When John Henry was euthanized earlier this week at age 32 at the Kentucky Horse Park, the news did not stir within me memories of any one race. Rather, it was his message that I recalled. He taught us that anything is possible. That is John Henry's legacy.
He was Rocky Balboa, only real. John Henry wasn't supposed to be any good. That's why he sold for $1,100 at a yearling sale, dismissed as too small and too mean to ever make it. That's why he was dropped into a $25,000 claimer in his 14th career start. He was a club fighter, just a horse to fill out a Thursday afternoon card somewhere. He certainly didn't have the pedigree to be great. Who was Ole Bob Bowers anyway? Nor did he seem to have the talent.
But what nobody knew back then was that there was something innately extraordinary about this animal, who had a burning desire to succeed. It was as if he one day decided that he wasn't going to settle for being mediocre anymore. From that point on, he tapped into an inner strength that allowed his desire to overcome any shortcomings he might have had.
"John always had fire in his eyes as he circled his opponents in the paddock while they pranced, his eyes glazed with the determination to win," said Tom Levinson, whose stepfather, Sam Rubin, owned John Henry throughout his glory years.
By his 5-year-old year, he was among the top turf horses in the country. That's when he won his first Grade 1 race, the 1980 San Luis Rey at Santa Anita. But it wasn't grass racing that had turned him around or a new barn. He won a lot of big races on the dirt and he won not just for Ron McAnally, but for Lefty Nickerson and Bob Donato, too.
By his 6-year-old year, he was a star. That was when he won his first Arlington Million. In his next two starts, he won the Jockey Club Gold Cup and the Oak Tree Invitational, wrapping up his first Horse of the Year title.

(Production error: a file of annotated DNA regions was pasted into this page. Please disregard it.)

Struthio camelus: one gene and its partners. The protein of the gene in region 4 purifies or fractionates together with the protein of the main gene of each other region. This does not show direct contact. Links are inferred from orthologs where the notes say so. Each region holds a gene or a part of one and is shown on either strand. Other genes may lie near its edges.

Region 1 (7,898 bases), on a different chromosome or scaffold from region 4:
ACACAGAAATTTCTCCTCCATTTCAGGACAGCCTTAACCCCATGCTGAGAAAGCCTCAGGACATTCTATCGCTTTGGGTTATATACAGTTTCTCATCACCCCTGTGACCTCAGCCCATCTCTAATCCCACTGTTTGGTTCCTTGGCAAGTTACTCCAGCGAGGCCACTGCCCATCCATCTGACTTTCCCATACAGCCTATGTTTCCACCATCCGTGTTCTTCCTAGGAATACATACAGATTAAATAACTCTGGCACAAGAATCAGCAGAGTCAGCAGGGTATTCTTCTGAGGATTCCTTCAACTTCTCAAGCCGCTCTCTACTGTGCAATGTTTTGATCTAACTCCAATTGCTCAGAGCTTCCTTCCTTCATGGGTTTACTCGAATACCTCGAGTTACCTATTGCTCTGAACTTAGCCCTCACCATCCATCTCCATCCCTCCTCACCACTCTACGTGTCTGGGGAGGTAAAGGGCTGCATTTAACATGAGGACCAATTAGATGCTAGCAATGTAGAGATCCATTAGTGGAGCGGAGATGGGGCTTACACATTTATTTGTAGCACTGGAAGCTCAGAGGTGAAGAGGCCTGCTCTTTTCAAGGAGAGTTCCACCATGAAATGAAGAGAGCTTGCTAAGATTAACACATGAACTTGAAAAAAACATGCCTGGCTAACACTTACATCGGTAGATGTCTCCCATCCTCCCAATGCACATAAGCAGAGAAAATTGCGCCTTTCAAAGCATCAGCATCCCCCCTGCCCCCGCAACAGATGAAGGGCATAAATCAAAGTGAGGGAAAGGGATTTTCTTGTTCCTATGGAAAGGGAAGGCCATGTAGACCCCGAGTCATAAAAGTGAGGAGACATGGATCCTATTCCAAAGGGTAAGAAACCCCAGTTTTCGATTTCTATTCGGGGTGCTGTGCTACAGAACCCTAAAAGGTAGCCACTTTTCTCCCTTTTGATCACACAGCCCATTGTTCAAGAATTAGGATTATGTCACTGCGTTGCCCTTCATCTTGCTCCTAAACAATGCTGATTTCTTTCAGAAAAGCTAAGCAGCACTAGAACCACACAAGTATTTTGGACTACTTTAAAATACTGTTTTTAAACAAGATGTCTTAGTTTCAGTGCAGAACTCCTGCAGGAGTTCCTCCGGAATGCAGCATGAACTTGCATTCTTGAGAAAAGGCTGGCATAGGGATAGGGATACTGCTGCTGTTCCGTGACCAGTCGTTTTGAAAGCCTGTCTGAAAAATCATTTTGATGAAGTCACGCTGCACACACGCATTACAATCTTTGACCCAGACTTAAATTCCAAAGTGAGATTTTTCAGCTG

He was very good at 7 and very good at 8. A gelding, John Henry was still campaigning as a 9-year-old, when he should have been well past his prime. Then, we were seeing a new dimension to this marvelous horse. He didn't want to be mediocre and he didn't want to stop being great. Again defying the odds, not to mention age, he won the Grade 1 Hollywood Invitational in the fourth start of his 9-year-old year. Two starts later, he won his second Arlington Million. Then it was a win in the Turf Classic at Belmont.
Back then, the Meadowlands was still trying to make its presence felt in the crowded New York metropolitan marketplace and was desperate to get racing's biggest drawing card to its track. So, they put in a bonus that would guarantee John Henry and Rubin a $740,000 payday should he win.
The Meadowlands had never before and never will again pulsate with such energy. A crowd of 37,112 turned out, and they weren't left disappointed. John Henry, who did everything on his own terms by this time in his career, lagged far back early, seemingly showing no interest in the task at hand. By the top of the stretch, he decided it was time to go, and he came with a knockout punch that was too much for his rivals.
"You never give up hope with a horse of this caliber," McAnally would say after the race.
He would never race again. Injuries and age finally caught up with him and plans to race him as a 10-year-old were curtailed. He would spend the next 22 years at the Kentucky Horse Park, where he was rightly treated as a living god of the turf.
"He will be impossible to replace," retired rider Chris McCarron said upon his death.
There will be plenty of horses who impress us and thrill us. Maybe we'll even have another Triple Crown winner some day. But another John Henry? Another horse with his courage, his determination, his ability to rise from nothing to the pinnacle of the sport? Another horse who is so inspiring? Another horse who makes us realize that the inner spirit is a powerful thing? Another John Henry? No way.
Bill Finley is an award-winning racing writer whose work has appeared in the New York Times, USA Today and Sports Illustrated. Contact Bill at firstname.lastname@example.org.